engineerone wrote:i seem unable at this time to have two screens open, so that i can start a post, go to photo bucket, and open a link, then go back to the post, and then back and fro.


Just open the forum, minimise it, then open photobucket, then switch between the two as required. Simple.
User avatar
paulchapman
has subscribed...
 
Posts: 3561
Joined: Fri Oct 05, 2007 9:23 pm
Location: Bookham, Surrey

Re: fixing a woodworking vice

Postby DavidO » Thu Jul 09, 2009 10:44 pm

Give this link a try, I knocked it up quick so its very simple, but that should keep any problems to a minimum ... hopefully. :lol:

upload/upload2.php

Its pretty self explanatory but I'll explain anyway. You click on the 'Browse' button and select the file you want to upload. You then click 'Upload File'. When the file has finished uploading it will tell you the images URL. Just highlight this and right click and select 'copy'.

Then come back to the forum and in the textbox right click and select 'paste'. Hit enter, type some stuff, hit enter again and repeat the process.


engineerone wrote:i seem unable at this time to have two screens open, so that i can start a post, go to photo bucket, and open a link, then go back to the post, and then back and fro. this is for many reasons, but mainly because i have not been shown how.

How are you even using a computer if you don't know how to do these extremely basic tasks?
Anyway, heres how... You click the icon to open up a brower and go to the forum. Then press this button:
Image

The forum will minimise and you can then open another browser. To switch between windows you click the tabs at the bottom of the screen:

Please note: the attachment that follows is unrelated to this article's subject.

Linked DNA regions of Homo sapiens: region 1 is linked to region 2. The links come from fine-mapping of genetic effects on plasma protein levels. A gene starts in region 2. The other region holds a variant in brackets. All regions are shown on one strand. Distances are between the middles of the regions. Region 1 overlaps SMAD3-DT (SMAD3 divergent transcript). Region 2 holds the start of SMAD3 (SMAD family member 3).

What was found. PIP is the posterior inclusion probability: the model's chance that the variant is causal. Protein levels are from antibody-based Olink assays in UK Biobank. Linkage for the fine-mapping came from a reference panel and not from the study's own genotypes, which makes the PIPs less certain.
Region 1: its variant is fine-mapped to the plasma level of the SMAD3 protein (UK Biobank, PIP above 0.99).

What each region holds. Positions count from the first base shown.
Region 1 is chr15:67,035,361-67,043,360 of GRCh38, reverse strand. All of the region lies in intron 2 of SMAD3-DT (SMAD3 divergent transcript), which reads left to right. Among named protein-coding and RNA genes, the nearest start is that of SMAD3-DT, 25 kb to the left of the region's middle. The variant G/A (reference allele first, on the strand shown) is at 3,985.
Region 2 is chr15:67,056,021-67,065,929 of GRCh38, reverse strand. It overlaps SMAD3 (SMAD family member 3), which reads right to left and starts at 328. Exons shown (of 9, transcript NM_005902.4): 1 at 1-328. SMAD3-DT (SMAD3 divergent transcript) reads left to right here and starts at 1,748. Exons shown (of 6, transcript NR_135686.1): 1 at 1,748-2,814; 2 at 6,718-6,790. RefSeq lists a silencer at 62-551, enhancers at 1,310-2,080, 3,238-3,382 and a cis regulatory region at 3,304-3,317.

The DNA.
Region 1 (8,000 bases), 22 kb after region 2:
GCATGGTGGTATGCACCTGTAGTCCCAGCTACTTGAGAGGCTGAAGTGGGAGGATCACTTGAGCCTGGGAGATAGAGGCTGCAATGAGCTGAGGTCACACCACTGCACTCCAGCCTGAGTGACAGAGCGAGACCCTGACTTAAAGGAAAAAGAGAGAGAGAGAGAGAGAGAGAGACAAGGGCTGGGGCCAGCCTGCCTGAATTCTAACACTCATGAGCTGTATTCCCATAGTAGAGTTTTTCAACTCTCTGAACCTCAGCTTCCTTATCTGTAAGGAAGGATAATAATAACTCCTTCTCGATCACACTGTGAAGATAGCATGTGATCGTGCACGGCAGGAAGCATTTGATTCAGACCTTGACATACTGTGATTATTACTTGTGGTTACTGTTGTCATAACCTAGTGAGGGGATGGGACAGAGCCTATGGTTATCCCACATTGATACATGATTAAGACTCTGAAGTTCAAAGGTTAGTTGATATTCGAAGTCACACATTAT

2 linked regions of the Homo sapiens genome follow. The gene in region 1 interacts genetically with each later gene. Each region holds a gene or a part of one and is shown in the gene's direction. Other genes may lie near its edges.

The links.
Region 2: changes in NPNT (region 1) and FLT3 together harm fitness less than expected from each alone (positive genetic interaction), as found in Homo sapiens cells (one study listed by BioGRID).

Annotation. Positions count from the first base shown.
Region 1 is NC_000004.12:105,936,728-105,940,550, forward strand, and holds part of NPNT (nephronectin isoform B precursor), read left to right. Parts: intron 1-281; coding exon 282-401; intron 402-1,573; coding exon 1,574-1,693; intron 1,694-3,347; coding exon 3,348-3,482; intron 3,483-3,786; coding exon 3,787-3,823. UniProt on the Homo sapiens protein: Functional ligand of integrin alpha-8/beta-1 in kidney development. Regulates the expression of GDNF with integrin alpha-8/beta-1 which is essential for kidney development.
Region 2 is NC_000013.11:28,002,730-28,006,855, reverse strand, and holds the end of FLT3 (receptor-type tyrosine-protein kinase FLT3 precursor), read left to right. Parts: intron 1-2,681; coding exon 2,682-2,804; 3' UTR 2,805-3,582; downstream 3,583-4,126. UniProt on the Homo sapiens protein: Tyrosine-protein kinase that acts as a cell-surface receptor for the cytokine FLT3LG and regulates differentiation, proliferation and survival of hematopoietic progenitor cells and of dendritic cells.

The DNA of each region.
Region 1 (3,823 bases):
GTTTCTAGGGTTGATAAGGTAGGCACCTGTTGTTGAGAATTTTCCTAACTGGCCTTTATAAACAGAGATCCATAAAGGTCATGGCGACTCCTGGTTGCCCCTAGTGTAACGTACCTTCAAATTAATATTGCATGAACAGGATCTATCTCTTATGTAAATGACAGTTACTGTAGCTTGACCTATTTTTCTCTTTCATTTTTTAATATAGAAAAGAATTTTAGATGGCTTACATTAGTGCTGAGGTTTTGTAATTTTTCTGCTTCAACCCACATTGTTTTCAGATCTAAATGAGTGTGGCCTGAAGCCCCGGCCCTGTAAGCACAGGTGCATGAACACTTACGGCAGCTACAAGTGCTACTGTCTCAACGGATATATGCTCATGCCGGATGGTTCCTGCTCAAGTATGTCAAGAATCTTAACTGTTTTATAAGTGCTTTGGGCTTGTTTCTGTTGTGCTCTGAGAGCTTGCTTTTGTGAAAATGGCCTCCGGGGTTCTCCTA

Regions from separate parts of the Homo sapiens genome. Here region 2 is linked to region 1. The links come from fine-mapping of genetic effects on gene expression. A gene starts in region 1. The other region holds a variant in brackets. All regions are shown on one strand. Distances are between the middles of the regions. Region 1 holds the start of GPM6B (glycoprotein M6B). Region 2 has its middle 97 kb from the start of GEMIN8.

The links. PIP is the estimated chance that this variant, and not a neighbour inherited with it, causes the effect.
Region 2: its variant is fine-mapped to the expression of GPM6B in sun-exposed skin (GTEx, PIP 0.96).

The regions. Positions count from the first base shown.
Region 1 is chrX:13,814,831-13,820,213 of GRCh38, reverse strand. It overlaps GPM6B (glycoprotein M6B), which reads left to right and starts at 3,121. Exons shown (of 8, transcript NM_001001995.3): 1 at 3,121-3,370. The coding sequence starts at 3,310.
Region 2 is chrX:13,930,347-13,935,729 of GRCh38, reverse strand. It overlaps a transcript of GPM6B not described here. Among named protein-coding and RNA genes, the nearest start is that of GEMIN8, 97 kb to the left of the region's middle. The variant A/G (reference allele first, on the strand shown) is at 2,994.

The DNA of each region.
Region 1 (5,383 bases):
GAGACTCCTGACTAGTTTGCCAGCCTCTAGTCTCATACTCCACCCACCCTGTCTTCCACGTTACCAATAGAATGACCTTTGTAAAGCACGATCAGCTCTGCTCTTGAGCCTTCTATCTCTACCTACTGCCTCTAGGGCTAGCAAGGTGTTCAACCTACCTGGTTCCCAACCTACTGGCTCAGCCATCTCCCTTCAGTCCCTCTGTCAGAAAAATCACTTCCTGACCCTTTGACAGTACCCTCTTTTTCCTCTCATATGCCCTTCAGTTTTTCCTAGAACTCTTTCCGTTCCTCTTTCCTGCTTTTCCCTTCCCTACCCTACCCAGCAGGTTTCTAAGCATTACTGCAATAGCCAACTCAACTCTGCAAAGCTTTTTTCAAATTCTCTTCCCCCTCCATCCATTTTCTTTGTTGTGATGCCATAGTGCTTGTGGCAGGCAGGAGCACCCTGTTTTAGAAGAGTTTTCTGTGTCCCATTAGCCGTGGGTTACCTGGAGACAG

Image
DavidO
Site Admin
 
Posts: 1598
Joined: Fri Sep 28, 2007 12:19 pm
Location: Port Toilet, South Wales, UK

Re: fixing a woodworking vice

Postby engineerone » Thu Jul 09, 2009 11:05 pm

thanks davy.
but some of us old guys just got on with it, and can design and make things, type letters run companies etc, without having had any training. but then i go back to computer rooms the size of wimbledon, with amazing air conditioning, and hundreds of ladies using punch card machines. i have also worked with early ai machinery, and spectacularly blew up one machine by asking it some very complex questions :roll:

rather like woodworking davy you can use many things without having training. the number of accidents every week in a&e relating to machinery sold in b&q is testament to that.

so basically i switch between both, ok that is clear, and i will try your things. and andy i am still using ie :?

paul ;)
engineerone
Incredibly Regular Poster
Click here to make a donation
 
Posts: 5759
Joined: Sat Sep 29, 2007 3:46 pm

Re: fixing a woodworking vice

Postby Andys Woodshed » Fri Jul 10, 2009 6:33 am

Paul which version IE?

Davy whats wrong with using tabs?
User avatar
Andys Woodshed
Administrator
Click here to make a donation
 
Posts: 1482
Joined: Thu Sep 27, 2007 4:33 pm

Re: fixing a woodworking vice

Postby modernist » Fri Jul 10, 2009 8:25 am

engineerone wrote: i have also worked with early ai machinery, and spectacularly blew up one machine by asking it some very complex questions :roll: